“ what about anger when you see someone mistreating a vulnerable woman or a child purely through superior physical strength?
    What about the urge to protect and intervene?”

    I know you could counter by saying it is raga for a just outcome, but does a wish or innate urge to preserve dharma constitute raga?

    You could also counter that you should intervene without anger because a knowledge of the person’s Vasana’s would lead you to understand why they act as they do.

    Wouldn’t anger be appropriate and useful here to help you overcome your fear and risk physical injury to intervene on a weaker ( physically) parties behalf?

    I only ask theses questions to make the vedantic definition of Anger useful to me in everyday life.

    • mm Andre Vas on February 4, 2021 at 11:22 pm

      ===========
      “ what about anger when you see someone mistreating a vulnerable woman or a child purely through superior physical strength What about the urge to protect and intervene?”
      ===========

      Let’s analyze step-by-step:

      1) Eyes perceives the scene constituting: Woman, Treatment, Perpetrator.

      2) The antaḥkaraṇa receives this information.

      3) Information is processed by: memory, intellect, emotions.

      4) Whatever conclusion took place in #3 is colored in by saṃskāras.

      IE: Past habits or attitudes towards:

      – woman (asian, caucasian, black, indian)
      – treatment (fast/slow movement, knife, belt)
      – perpetrator (black, indian, old, young, what is he wearing).

      EG: If witness has general dislike towards “old woman”, then that will also alter the urge to protect her, then if she was “younger woman”.

      In otherwords, your personal likes/dislikes will influence the natural urge to intervene and protect (which comes from dharma).

      SUMMARY: Yes, person will intervene out of dharma. However the intensity/quality of intervening will also be influenced by likes/dislikes towards each object in the total scene.

      • Robert Green on February 5, 2021 at 8:33 am

        Thank you Andre.
        I accept what you are saying.
        I am still left with the conclusion that anger is a useful emotion in a dharmic situation like this where intervention is required at some risk to the individual.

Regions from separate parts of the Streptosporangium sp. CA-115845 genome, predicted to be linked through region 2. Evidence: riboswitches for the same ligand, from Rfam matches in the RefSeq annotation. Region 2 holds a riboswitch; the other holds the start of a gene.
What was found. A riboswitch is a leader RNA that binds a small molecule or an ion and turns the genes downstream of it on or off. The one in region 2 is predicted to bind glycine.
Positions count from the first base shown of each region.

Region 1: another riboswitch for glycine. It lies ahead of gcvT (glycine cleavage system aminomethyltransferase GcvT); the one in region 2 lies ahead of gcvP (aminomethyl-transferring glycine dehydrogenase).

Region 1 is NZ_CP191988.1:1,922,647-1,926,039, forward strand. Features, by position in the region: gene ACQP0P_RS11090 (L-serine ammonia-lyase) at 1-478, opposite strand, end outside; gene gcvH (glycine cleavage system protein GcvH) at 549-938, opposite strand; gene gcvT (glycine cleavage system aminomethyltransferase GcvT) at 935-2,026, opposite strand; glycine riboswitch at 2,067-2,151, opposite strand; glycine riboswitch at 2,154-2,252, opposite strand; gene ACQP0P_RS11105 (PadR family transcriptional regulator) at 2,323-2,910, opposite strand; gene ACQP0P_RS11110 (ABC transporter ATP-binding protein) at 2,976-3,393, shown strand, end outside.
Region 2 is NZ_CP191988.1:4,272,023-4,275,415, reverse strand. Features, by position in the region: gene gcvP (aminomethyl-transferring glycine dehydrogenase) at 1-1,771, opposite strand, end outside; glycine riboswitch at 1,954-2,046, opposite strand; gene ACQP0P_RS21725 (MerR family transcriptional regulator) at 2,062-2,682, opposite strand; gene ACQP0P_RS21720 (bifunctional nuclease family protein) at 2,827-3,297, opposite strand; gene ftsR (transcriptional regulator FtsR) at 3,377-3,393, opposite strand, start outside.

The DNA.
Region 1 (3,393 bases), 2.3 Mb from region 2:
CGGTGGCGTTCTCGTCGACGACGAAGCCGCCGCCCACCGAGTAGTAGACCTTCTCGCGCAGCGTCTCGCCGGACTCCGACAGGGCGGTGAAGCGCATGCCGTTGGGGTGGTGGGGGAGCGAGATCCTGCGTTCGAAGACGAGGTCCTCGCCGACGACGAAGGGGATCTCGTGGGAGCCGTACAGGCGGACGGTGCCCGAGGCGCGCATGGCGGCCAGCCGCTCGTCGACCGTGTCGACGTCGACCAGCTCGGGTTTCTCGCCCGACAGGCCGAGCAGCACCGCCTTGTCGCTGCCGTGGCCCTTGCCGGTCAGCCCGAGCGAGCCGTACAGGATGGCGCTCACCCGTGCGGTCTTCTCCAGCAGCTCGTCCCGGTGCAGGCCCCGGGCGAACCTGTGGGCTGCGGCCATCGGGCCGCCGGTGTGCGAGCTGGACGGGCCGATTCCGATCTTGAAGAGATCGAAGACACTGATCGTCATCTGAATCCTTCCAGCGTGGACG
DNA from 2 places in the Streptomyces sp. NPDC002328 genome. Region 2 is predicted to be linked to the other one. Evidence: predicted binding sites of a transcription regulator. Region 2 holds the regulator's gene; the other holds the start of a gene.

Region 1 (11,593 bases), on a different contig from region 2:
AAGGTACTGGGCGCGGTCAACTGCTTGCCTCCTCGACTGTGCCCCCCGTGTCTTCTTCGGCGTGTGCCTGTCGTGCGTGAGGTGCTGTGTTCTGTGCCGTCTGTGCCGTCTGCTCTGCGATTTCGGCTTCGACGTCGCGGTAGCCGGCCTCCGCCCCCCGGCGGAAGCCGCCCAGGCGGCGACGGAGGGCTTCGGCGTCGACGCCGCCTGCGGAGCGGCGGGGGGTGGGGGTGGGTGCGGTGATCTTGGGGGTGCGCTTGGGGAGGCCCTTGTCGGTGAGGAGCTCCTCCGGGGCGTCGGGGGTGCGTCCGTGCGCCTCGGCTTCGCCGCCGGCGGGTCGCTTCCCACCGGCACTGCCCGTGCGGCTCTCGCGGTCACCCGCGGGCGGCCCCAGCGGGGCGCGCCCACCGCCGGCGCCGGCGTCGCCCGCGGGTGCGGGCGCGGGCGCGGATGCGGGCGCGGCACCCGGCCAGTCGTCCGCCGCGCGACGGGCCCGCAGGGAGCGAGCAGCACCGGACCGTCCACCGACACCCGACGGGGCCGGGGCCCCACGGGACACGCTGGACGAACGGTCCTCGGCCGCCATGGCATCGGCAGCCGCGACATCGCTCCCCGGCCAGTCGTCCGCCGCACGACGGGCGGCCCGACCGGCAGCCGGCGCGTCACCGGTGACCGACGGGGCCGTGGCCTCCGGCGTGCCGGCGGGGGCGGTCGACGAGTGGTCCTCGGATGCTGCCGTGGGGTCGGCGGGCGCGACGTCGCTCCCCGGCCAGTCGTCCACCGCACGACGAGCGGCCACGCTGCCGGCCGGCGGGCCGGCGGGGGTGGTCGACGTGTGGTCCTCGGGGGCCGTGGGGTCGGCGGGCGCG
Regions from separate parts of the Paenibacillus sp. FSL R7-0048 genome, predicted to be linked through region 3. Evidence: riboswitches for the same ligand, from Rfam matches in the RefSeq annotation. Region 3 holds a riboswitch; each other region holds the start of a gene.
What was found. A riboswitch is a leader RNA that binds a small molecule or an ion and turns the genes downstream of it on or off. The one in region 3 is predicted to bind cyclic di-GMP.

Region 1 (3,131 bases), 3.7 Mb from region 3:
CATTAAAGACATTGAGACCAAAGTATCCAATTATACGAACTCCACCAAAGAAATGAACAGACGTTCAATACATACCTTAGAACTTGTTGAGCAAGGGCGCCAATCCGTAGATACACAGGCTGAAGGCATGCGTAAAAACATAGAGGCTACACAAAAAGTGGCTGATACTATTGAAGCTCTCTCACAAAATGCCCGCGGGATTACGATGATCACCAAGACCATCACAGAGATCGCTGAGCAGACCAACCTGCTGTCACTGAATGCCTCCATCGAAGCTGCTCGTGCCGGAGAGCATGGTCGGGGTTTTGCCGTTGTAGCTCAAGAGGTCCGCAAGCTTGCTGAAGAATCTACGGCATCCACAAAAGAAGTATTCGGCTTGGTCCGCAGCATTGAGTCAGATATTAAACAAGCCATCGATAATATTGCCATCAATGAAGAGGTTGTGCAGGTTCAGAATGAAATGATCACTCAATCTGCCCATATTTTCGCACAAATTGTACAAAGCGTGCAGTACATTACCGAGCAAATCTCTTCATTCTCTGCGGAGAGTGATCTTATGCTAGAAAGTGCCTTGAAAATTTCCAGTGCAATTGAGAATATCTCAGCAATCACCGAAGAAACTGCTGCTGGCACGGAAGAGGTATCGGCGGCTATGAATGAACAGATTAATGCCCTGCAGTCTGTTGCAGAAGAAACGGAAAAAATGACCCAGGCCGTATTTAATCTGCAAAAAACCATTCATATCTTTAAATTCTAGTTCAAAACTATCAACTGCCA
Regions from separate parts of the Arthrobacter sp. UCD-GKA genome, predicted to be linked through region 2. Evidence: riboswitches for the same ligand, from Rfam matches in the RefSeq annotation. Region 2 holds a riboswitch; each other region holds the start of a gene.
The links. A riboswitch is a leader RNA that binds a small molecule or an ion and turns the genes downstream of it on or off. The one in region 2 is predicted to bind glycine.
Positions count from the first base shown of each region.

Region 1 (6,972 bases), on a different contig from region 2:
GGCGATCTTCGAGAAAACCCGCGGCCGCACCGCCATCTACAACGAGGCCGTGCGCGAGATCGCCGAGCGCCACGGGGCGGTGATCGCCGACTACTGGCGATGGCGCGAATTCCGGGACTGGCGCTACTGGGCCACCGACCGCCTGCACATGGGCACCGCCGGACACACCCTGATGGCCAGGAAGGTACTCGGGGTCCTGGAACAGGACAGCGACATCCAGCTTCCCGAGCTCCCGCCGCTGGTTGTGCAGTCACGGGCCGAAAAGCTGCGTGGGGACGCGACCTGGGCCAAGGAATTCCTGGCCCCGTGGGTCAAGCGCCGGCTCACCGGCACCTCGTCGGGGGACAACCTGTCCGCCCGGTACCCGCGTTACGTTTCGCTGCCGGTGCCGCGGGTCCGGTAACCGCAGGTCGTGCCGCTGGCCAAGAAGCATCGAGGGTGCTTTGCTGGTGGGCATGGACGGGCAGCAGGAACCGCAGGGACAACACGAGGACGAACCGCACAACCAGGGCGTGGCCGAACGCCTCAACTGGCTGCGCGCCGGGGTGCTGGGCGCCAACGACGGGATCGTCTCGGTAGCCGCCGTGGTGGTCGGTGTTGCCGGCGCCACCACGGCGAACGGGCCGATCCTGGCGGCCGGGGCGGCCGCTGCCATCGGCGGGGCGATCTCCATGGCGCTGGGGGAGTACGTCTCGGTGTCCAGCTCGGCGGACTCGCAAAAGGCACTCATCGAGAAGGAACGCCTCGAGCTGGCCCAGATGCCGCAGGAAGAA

When Arjuna’s anger left him he was unable to act and had to be coaxed by Krishna.
        There may not be time for this in a dynamic one on one situation.
        I accept that ethically anger can be considered undesirable as a general principle.
        It just seems to me that dharmically it may be sometimes required.
        I will move on. 😊

        • mm Andre Vas on February 5, 2021 at 12:03 pm

          Yes positive/constructive anger is useful in Arjuna’s case, motivating him to seek the solution. We can say Arjuna’s anger was also because he knew what was right (dharmic), but didn’t know HOW to resolve the enormity of situation. Thus Arjuna’s own ignorance was an obstacle between him and his desire for harmony. Hence sought Krishna’s help.

          Then we have Bharat’s anger towards his mother Kaikeyi for telling King Dasaratha to exile Rāma (who was supposed to be the next king) for 14 years in forest and make Bharat the king instead.

          Upon discovering this, Bharat disowned Kaikeyi as his mother for doing something so despicable. So Bharat’s anger was justified because Kaikeyi violated dharma.

          However Rāma (God incarnate) wasn’t angry at Kaikeyi, even though showed displeasure on the outside. Because Rāma understood (1) Kaikeyi is doesn’t have all knoweldge (2) Loves her son Bharat (3) Wants Bharat to be happy.

          One responds with anger. Another with compassion. And BOTH Bharat and Rāma are embodiment of dharma.

          —-

          Then we have Duryodhana’s anger which was negative/destructive on bases of his ambition for kingdom (like) and jealously towards Pandavas (dislike).